Etymology
Advertisement

Words related to -ine

glycerin (n.)

also glycerine, thick, colorless syrup, 1838, from French glycérine, coined by French chemist Michel-Eugène Chevreul (1786-1889), from glycero- "sweet" (see glyco-) + chemical ending -ine (2). So called for its sweet taste. Still in popular use, but in chemistry the substance now is known as glycerol.

Advertisement
guanine (n.)

1846, from guano, from which the chemical first was isolated, + chemical suffix -ine (2).

heroin (n.)

1898, from German Heroin, coined 1898 as trademark registered by Friedrich Bayer & Co. for their morphine substitute. According to tradition the word was coined with chemical suffix -ine (2) (German -in) + Greek hērōs "hero" (see hero (n.1)) because of the euphoric feeling the drug provides, but no evidence for this seems to have been found so far.

A new hypnotic, to which the name of 'heroin' has been given, has been tried in the medical clinic of Professor Gerhardt in Berlin. [The Lancet, Dec. 3, 1898]
histidine (n.)

complex amino acid, 1896, from German histidin; see histo- + chemical suffix -idine (see -ide + -ine (2)).

ibogaine (n.)

nerve stimulant, 1901, from French ibogaine, from iboga, Congolese name of the shrub from which the chemical is extracted, + chemical suffix -ine (2).

iodine (n.)

non-metallic element, 1814, formed by English chemist Sir Humphry Davy from French iode "iodine," which was coined 1812 by French chemist Joseph Louis Gay-Lussac from Greek ioeides "violet-colored" (from ion "the violet; dark blue flower;" see violet) + eidos "appearance" (see -oid).

Davy added the chemical suffix -ine (2) to make it analogous with chlorine and fluorine. So called from the color of the vapor given off when the crystals are heated.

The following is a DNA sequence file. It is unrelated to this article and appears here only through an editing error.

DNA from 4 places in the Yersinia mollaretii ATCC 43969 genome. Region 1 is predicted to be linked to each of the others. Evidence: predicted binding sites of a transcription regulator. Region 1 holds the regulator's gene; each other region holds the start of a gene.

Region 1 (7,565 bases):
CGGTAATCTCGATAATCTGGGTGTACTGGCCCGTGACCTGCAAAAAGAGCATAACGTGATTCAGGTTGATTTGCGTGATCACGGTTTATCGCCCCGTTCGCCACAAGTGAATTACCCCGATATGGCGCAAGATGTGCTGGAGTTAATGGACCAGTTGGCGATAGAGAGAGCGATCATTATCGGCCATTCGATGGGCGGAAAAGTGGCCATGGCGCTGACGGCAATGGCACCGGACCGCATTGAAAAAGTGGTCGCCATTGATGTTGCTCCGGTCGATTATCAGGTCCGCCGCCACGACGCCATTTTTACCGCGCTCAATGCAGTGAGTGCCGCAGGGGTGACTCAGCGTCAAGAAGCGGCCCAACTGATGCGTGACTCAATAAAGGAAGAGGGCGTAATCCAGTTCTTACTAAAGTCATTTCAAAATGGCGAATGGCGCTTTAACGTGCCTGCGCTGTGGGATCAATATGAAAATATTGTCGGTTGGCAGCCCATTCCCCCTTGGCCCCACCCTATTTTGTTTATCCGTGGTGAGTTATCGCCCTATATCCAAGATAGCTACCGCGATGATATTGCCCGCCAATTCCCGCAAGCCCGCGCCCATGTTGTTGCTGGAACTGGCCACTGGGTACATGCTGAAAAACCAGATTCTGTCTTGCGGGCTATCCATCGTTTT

lecithin (n.)

fatty substance found in the yolks of eggs (among other places), 1853, from French lécithine (coined 1850 by French pharmacist Theodore N. Gobley), from Greek lekithos "egg yolk," + chemical suffix -ine (2). Greek lekithos is of unknown origin; Beekes writes that, "Because of the suffixes and the meaning, the word is clearly of Pre-Greek origin." Related: Lecithinase.

mescaline (n.)

crystalline alkaloid, 1896, from German mezcalin (1896), so called because it originally was found in the buttons that grow atop the mescal cacti (see mescal). With chemical suffix -ine (2).

naphthalene (n.)

a benzene hydrocarbon obtained originally from distillation of coal tar, 1821, named by English chemist John Kidd, who first isolated and studied it, from naphtha + chemical suffix -ine (2) + -l- for the sake of euphony.

Plasticine 

proprietary name of a modeling clay substitute, 1897, from plastic (adj.) + -ine (2).

Page 7